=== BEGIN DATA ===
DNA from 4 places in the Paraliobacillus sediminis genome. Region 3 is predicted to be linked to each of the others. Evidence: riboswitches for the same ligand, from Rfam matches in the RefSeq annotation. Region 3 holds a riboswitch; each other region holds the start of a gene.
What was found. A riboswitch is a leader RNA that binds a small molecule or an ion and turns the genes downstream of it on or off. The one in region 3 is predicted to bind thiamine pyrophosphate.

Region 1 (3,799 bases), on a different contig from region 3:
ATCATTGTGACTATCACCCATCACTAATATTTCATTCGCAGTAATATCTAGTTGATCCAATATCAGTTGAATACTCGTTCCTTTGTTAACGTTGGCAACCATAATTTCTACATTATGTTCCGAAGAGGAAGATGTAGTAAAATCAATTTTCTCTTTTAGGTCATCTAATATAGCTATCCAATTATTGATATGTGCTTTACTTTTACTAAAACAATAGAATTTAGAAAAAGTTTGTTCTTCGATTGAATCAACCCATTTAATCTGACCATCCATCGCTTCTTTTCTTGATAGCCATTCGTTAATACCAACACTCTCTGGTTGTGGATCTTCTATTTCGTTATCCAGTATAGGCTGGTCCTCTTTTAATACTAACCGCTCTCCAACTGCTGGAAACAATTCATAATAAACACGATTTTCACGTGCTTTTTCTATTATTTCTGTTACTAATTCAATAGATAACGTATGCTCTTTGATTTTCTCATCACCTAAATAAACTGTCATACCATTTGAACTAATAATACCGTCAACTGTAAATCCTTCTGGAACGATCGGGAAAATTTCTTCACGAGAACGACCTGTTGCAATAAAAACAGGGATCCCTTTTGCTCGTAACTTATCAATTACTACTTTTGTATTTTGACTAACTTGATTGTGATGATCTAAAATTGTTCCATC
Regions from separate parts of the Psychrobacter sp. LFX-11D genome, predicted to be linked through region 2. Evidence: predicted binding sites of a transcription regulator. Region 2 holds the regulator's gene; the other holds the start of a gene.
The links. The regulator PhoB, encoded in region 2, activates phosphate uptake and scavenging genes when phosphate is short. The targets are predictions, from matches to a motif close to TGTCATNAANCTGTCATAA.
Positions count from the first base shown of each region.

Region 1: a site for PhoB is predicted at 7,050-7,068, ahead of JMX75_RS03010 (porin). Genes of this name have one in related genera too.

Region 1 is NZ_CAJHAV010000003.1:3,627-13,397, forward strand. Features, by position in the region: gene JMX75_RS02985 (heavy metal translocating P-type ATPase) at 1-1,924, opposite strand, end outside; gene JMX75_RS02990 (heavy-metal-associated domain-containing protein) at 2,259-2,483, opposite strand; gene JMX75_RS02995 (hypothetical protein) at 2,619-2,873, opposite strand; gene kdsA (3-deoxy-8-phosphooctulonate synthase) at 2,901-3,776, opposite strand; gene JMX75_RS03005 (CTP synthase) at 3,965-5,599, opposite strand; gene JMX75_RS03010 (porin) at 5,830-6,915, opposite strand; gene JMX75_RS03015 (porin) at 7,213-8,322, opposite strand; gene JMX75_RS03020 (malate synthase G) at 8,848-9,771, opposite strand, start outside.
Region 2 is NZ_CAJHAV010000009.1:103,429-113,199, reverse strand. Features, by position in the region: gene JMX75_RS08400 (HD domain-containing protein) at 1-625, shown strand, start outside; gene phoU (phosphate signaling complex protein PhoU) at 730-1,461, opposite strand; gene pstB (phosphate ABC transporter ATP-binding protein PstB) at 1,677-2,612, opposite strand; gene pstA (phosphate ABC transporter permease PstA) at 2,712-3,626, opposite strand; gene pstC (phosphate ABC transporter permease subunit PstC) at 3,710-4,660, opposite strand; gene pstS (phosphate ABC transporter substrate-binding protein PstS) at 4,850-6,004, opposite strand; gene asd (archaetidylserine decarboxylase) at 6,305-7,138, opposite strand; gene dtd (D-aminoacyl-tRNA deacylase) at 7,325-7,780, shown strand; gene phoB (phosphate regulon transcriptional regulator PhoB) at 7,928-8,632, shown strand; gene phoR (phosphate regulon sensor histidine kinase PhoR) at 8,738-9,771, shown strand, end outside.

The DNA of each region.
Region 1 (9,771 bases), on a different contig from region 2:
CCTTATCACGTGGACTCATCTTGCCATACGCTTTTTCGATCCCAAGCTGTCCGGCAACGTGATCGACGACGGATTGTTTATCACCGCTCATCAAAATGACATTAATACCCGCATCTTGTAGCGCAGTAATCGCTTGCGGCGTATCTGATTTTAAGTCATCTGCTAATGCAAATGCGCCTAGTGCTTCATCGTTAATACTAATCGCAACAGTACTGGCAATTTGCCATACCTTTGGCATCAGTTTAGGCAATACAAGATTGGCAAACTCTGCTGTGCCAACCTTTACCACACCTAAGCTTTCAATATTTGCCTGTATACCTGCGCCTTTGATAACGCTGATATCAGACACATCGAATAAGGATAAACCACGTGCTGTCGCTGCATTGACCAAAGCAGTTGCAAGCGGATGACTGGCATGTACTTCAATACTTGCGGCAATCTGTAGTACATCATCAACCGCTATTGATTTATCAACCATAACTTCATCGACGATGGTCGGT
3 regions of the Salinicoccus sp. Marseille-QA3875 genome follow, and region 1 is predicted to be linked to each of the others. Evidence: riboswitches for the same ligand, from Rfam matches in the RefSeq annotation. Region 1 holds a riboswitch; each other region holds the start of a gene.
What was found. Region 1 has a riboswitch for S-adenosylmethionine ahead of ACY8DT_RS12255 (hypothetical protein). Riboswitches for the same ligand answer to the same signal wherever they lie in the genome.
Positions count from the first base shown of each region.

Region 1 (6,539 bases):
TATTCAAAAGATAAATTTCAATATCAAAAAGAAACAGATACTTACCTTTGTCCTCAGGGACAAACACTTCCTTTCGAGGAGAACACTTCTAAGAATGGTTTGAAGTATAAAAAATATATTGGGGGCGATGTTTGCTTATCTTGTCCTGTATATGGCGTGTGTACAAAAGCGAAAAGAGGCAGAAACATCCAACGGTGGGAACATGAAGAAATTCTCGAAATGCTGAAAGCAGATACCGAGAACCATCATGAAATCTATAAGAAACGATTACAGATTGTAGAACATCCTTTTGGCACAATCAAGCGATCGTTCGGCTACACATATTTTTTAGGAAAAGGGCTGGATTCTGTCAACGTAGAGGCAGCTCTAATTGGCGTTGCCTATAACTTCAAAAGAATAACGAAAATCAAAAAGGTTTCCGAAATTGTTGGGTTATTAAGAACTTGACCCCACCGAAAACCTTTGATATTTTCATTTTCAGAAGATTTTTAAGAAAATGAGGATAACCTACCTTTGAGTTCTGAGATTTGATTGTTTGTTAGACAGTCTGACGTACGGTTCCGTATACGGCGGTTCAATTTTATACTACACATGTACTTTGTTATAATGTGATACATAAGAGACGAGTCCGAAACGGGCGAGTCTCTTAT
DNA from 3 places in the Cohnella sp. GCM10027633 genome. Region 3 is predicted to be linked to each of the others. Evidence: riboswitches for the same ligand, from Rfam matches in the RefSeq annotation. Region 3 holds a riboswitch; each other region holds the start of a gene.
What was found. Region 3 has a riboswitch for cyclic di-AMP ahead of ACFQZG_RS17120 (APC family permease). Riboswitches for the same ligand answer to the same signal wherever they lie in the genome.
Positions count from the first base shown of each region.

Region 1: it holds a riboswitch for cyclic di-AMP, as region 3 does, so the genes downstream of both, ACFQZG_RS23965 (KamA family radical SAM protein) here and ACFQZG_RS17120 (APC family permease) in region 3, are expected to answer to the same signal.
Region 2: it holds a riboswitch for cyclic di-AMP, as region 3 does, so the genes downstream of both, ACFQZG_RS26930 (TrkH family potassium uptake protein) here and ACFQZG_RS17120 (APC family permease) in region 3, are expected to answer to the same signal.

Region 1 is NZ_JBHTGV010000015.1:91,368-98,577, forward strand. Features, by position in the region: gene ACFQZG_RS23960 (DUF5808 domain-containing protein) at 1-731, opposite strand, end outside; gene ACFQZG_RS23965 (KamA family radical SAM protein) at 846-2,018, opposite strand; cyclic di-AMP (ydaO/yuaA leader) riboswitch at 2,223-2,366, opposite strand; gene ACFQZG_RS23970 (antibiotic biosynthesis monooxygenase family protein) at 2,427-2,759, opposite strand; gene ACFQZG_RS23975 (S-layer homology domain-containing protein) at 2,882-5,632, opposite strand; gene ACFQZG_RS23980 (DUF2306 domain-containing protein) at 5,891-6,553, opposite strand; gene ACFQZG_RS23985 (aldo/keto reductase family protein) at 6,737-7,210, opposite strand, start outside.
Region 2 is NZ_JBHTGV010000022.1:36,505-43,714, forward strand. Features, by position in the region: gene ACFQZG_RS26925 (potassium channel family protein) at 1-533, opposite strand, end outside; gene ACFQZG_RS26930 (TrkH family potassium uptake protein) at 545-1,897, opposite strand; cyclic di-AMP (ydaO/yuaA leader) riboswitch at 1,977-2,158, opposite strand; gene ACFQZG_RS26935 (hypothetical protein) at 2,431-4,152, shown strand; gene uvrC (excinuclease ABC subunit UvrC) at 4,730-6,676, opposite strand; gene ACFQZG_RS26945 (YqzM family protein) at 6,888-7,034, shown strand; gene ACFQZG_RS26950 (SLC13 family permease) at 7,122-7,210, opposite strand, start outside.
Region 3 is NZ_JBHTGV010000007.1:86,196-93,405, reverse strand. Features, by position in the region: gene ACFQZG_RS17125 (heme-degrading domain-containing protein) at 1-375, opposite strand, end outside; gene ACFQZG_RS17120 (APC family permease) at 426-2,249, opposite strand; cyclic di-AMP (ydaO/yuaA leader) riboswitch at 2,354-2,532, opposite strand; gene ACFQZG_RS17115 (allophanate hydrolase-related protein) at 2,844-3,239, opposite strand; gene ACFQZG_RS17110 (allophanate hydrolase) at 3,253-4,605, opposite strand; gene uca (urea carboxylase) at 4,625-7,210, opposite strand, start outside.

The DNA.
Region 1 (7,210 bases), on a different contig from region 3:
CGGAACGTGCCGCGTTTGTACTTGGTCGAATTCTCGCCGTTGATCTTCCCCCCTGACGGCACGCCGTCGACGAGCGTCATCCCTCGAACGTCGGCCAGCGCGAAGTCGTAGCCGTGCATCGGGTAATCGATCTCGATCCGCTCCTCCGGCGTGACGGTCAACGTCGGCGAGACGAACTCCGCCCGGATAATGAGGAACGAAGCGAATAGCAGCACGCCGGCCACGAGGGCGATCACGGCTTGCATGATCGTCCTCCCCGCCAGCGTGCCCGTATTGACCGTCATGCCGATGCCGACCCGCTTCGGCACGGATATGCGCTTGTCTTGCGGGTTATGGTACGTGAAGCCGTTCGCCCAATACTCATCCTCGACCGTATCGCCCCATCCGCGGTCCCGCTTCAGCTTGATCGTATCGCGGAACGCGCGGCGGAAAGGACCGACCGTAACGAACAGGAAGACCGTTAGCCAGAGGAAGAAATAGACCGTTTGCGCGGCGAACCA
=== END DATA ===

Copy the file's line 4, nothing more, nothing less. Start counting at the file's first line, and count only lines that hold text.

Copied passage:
ATCATTGTGACTATCACCCATCACTAATATTTCATTCGCAGTAATATCTAGTTGATCCAATATCAGTTGAATACTCGTTCCTTTGTTAACGTTGGCAACCATAATTTCTACATTATGTTCCGAAGAGGAAGATGTAGTAAAATCAATTTTCTCTTTTAGGTCATCTAATATAGCTATCCAATTATTGATATGTGCTTTACTTTTACTAAAACAATAGAATTTAGAAAAAGTTTGTTCTTCGATTGAATCAACCCATTTAATCTGACCATCCATCGCTTCTTTTCTTGATAGCCATTCGTTAATACCAACACTCTCTGGTTGTGGATCTTCTATTTCGTTATCCAGTATAGGCTGGTCCTCTTTTAATACTAACCGCTCTCCAACTGCTGGAAACAATTCATAATAAACACGATTTTCACGTGCTTTTTCTATTATTTCTGTTACTAATTCAATAGATAACGTATGCTCTTTGATTTTCTCATCACCTAAATAAACTGTCATACCATTTGAACTAATAATACCGTCAACTGTAAATCCTTCTGGAACGATCGGGAAAATTTCTTCACGAGAACGACCTGTTGCAATAAAAACAGGGATCCCTTTTGCTCGTAACTTATCAATTACTACTTTTGTATTTTGACTAACTTGATTGTGATGATCTAAAATTGTTCCATC